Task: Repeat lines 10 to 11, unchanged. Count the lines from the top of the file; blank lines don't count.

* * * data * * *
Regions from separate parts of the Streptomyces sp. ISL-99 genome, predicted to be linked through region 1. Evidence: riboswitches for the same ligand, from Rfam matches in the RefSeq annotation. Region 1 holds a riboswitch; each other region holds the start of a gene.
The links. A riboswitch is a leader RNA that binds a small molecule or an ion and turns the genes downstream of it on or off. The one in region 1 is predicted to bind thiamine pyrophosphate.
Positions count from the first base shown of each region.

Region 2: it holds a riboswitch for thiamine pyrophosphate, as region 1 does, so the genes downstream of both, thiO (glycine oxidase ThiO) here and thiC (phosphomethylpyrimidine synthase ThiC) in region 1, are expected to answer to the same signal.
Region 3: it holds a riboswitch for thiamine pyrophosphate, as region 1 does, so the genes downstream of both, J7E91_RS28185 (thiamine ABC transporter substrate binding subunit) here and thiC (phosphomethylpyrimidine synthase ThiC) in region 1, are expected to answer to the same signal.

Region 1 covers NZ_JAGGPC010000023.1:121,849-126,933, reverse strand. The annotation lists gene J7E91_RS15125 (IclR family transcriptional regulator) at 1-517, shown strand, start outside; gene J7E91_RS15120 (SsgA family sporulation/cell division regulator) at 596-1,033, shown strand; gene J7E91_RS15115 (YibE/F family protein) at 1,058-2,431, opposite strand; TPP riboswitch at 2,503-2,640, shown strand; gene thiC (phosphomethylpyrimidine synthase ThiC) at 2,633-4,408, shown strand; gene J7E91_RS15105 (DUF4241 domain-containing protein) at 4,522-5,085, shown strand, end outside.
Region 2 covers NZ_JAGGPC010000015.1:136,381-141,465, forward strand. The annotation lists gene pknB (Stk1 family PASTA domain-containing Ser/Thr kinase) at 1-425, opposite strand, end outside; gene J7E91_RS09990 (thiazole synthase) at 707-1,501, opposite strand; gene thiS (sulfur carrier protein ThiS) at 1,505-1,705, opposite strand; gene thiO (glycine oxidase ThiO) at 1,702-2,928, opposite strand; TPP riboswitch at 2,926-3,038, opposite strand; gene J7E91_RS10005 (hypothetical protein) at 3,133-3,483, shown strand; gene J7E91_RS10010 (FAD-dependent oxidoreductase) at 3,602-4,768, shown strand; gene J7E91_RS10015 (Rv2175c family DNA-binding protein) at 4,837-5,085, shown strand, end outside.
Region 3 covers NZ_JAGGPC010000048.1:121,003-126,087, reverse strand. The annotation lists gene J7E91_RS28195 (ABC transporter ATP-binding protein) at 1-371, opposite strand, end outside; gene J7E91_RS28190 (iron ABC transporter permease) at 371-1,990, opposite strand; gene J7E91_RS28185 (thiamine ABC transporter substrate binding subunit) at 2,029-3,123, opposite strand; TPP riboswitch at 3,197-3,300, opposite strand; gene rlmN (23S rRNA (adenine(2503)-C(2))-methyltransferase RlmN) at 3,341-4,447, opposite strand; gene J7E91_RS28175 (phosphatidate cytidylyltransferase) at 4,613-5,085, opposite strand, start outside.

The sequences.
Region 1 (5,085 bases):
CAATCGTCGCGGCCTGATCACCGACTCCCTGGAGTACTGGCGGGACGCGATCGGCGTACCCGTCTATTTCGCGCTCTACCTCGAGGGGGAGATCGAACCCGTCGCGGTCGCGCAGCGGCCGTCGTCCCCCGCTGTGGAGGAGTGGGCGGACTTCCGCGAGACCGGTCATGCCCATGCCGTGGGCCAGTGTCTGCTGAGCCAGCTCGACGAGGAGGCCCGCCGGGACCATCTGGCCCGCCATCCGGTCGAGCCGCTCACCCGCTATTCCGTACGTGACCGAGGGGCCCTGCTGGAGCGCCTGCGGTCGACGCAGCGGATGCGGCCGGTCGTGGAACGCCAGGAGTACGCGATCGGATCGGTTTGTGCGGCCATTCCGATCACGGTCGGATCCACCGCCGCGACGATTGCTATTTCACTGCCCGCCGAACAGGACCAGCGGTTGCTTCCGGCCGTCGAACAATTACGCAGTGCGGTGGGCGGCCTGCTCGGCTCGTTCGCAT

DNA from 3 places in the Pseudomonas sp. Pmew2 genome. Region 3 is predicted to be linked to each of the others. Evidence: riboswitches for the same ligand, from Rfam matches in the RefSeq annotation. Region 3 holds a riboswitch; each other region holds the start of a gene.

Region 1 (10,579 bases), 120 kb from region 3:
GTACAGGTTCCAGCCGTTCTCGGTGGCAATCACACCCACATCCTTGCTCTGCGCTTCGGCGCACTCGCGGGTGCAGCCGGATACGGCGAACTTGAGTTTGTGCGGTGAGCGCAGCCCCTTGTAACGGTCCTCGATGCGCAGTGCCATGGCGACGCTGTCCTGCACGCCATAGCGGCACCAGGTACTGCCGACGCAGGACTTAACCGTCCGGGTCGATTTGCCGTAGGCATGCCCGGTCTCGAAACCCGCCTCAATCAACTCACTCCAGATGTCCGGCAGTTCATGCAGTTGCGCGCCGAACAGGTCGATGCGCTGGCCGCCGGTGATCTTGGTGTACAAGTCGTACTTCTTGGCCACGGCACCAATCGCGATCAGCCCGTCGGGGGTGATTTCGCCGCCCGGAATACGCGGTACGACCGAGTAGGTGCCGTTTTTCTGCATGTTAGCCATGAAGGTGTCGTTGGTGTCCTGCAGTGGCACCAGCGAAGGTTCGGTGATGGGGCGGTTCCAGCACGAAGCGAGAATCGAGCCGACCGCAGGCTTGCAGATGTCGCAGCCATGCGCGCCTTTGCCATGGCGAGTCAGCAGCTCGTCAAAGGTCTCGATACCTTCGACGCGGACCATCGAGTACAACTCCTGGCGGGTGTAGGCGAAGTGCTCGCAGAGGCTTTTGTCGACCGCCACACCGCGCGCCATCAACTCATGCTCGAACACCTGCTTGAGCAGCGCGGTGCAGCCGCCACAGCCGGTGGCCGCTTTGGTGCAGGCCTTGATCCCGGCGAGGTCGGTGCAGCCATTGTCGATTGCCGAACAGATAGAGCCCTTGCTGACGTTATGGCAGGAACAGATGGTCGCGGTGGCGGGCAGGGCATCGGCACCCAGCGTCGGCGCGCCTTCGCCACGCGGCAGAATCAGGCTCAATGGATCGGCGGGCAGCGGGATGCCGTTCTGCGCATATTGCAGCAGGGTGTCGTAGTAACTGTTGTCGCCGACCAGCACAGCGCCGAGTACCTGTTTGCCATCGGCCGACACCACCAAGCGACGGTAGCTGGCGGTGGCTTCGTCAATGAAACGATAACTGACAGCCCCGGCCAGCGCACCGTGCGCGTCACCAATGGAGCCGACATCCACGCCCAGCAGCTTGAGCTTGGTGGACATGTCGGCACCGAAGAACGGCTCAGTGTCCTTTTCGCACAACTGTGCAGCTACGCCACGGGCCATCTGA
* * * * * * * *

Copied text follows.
Region 1 (5,085 bases):
CAATCGTCGCGGCCTGATCACCGACTCCCTGGAGTACTGGCGGGACGCGATCGGCGTACCCGTCTATTTCGCGCTCTACCTCGAGGGGGAGATCGAACCCGTCGCGGTCGCGCAGCGGCCGTCGTCCCCCGCTGTGGAGGAGTGGGCGGACTTCCGCGAGACCGGTCATGCCCATGCCGTGGGCCAGTGTCTGCTGAGCCAGCTCGACGAGGAGGCCCGCCGGGACCATCTGGCCCGCCATCCGGTCGAGCCGCTCACCCGCTATTCCGTACGTGACCGAGGGGCCCTGCTGGAGCGCCTGCGGTCGACGCAGCGGATGCGGCCGGTCGTGGAACGCCAGGAGTACGCGATCGGATCGGTTTGTGCGGCCATTCCGATCACGGTCGGATCCACCGCCGCGACGATTGCTATTTCACTGCCCGCCGAACAGGACCAGCGGTTGCTTCCGGCCGTCGAACAATTACGCAGTGCGGTGGGCGGCCTGCTCGGCTCGTTCGCAT